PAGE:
“You had better keep still, little one, or I shall come over there and step on you, and there will be nothing left! ”

“You can’t do it! “replied the Mouse.

“I tell you to keep still,”insisted the Buffalo, who was getting angry. “If you speak to me again, I shall certainly come and put an end to you! ”

“I dare you to do it! “said the Mouse, provoking him.

Thereupon the other rushed upon him. He trampled thc grass clumsily and tore up the earth with his front hoofs. When he had ended, he looked for the Mouse, but he could not see him anywhere.

“I told you I would step on you, and there would be nothing left! “he muttered.

Just then he felt a scratching inside his right ear. He shook his head as hard as he could, and twitched his ears back and forth. The gnawing went deeper and deeper until he was half wild with the pain. He pawed with his hoofs and tore up the sod with his horns. Bellowing madly, he ran as fast as he could, first straight forward and then in circles, but at last he stopped and stood trembling. Then the Mouse jumped out of his ear, and said:

“Will you own now that I am master? ”

“No! “bellowed the Buffalo, and again he started toward the Mouse, as if to trample him under his feet. The little fellow was nowhere to be seen, but in a minute the Buffalo felt him in the other ear. Once more he became wild with pain, and ran here and there over the prairie, at times leaping high in the air. At last he fell to the ground and lay quite still. The Mouse came out of his ear, and stood proudly upon his dead body.

“Eho! “said he, “I have killed the greatest of all beasts. This will show to all that I am master! ”

Standing upon the body of the dead Buffalo, he called loudly for a knife with which to dress his game.

In another part of the meadow, Red Fox, very hungry, was hunting mice for his breakfast. He saw one and jumped upon him with all four feet, but the little Mouse got away, and he was terribly disappointed.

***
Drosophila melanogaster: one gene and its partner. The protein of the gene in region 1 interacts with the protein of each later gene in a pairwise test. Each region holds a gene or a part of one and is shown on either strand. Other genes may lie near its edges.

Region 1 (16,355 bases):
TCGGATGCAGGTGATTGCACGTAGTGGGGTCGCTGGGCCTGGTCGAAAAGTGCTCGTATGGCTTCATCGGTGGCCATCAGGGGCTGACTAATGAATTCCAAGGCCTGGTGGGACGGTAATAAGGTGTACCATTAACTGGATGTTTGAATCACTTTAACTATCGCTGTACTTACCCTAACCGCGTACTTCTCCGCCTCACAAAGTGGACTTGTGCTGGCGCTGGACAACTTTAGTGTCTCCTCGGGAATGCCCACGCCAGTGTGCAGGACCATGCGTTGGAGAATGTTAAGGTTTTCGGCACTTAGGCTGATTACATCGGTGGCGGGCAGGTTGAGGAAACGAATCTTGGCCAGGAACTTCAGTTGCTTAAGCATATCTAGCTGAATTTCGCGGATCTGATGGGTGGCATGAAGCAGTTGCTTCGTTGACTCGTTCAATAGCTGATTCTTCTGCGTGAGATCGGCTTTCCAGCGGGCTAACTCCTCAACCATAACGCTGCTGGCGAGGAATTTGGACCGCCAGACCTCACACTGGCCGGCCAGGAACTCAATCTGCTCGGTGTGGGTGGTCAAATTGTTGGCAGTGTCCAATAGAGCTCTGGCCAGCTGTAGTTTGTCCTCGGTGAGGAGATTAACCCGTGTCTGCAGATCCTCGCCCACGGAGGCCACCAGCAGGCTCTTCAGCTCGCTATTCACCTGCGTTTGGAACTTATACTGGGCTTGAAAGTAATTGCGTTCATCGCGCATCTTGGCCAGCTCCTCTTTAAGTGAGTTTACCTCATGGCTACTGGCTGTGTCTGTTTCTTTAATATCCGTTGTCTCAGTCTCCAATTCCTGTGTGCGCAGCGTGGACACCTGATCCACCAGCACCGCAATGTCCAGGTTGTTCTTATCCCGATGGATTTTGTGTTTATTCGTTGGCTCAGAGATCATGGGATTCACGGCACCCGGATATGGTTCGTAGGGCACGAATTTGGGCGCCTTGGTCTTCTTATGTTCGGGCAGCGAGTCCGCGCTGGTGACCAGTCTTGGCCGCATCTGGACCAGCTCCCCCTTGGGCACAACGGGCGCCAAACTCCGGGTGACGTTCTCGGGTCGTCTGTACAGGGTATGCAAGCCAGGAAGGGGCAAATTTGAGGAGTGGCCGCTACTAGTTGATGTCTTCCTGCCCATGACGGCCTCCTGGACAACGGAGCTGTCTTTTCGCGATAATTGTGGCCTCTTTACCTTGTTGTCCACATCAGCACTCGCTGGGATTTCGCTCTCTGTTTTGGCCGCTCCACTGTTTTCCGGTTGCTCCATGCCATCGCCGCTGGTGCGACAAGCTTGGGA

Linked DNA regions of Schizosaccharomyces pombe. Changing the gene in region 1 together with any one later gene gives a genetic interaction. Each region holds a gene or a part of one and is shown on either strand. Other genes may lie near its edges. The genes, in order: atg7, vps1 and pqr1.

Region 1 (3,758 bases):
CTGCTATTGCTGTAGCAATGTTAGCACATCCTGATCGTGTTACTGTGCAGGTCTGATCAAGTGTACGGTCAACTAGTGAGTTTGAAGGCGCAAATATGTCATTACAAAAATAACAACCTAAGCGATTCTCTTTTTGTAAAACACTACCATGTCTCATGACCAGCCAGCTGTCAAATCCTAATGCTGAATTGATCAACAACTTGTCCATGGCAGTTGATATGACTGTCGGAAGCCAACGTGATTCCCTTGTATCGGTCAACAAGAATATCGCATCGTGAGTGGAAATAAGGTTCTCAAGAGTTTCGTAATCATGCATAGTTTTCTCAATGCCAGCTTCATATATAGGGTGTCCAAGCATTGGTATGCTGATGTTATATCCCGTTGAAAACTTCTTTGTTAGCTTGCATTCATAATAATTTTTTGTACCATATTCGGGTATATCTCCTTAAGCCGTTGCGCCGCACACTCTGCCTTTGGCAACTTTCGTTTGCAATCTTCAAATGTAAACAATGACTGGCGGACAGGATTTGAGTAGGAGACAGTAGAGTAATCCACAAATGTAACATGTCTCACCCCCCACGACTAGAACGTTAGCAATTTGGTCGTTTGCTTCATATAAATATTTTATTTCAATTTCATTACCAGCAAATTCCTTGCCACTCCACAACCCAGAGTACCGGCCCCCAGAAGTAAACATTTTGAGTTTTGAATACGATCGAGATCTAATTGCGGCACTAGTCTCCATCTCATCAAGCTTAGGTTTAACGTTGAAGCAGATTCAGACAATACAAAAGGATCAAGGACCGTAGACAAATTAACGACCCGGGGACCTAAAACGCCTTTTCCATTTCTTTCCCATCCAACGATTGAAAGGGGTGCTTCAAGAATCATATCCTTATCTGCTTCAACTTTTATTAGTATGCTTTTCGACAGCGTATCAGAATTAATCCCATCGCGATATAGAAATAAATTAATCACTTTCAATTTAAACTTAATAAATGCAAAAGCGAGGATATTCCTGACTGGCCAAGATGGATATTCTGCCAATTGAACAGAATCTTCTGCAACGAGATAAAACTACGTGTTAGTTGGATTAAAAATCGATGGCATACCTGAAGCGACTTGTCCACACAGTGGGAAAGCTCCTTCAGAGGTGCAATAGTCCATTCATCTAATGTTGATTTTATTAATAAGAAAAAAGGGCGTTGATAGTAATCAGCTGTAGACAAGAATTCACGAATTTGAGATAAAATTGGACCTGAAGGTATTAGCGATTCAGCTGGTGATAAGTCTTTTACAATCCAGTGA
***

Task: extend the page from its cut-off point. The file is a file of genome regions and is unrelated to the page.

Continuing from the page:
All at once he thought he heard a distant call: “Bring a knife! Bring a knife! ”

When the second call came, Red Fox started in the direction of the sound. At the first knoll he stopped and listened, but hearing nothing more, he was about to go back. Just then he heard the call plainly, but in a very thin voice, “Bring a knife!”Red Fox immediately set out again and ran as fast as he could.

By and by he came upon the huge body of the Buffalo lying upon the ground. The little Mouse still stood upon the body.

“I want you to dress this Buffalo for me and I will give you some of the meat,”commanded the Mouse.

“Thank you, my friend, I shall be glad to do this for you,” he replied, politely.

The Fox dressed the Buffalo, while the Mouse sat upon a mound near by, looking on and giving his orders. “You must cut the meat into small pieces,” he said to the Fox. When the Fox had finished his work, the Mouse paid him with a small piece of liver. He swallowed it quickly and smacked his lips.

“Please, may I have another piece?” he asked quite humbly.

“Why, I gave you a very large piece! How greedy you are!”exclaimed the Mouse. “You may have some of the blood clots,” he sneered. So the poor Fox took the blood clots and even licked off the grass. He was really very hungry.

“Please may I take home a piece of the meat?”he begged. “I have six little folks at home, and there is nothing for them to eat.”

“You can take the four feet of the Buffalo. That ought to be enough for all of you!”

“Hi, hi! Thank you, thank you!” said the Fox. “But, Mouse, I have a wife also, and we have had bad luck in hunting. We are almost starved. Can’t you spare me a little more?”

“Why,”declared the Mouse, “I have already overpaid you for the little work you have done. However, you can take the head, too!”

Thereupon the Fox jumped upon the Mouse, who gave one faint squeak and disappeared.

If you are proud and selfish you will lose all in the end


“The Buffalo and the Field Mouse” is about a mouse who is getting ready for the winter. As this mouse is getting ready for the winter a buffalo comes along. The mouse asks the buffalo to leaven but he wouldn’t. The mouse wanted him to leave because he was eating all the grass that the mouse would hide in. After telling the buffalo that he was going to fight the buffalo if he didn’t leave the mouse crawled into the buffalo’s ear twice, bit him numerous times and killed it. The mouse then saw a wolf and convinced him to cut up the meat if he gave him some. After he cut it up the wolf ask more many pieces of it but the mouse wouldn’t give it to him. Eventually he let him have the legs, piece of the liver, and the head and when the wolf went to get the head he jumped on the mouse and killed it.

The Buffalo and the Field-Mouse is a legend in which we learn a special message. The message is “If you are proud and selfish you will lose all in the end.” Each time the mouse is asked to give up something, he always gives up the least amount of something that he can. He is selfish and doesn’t give anything away.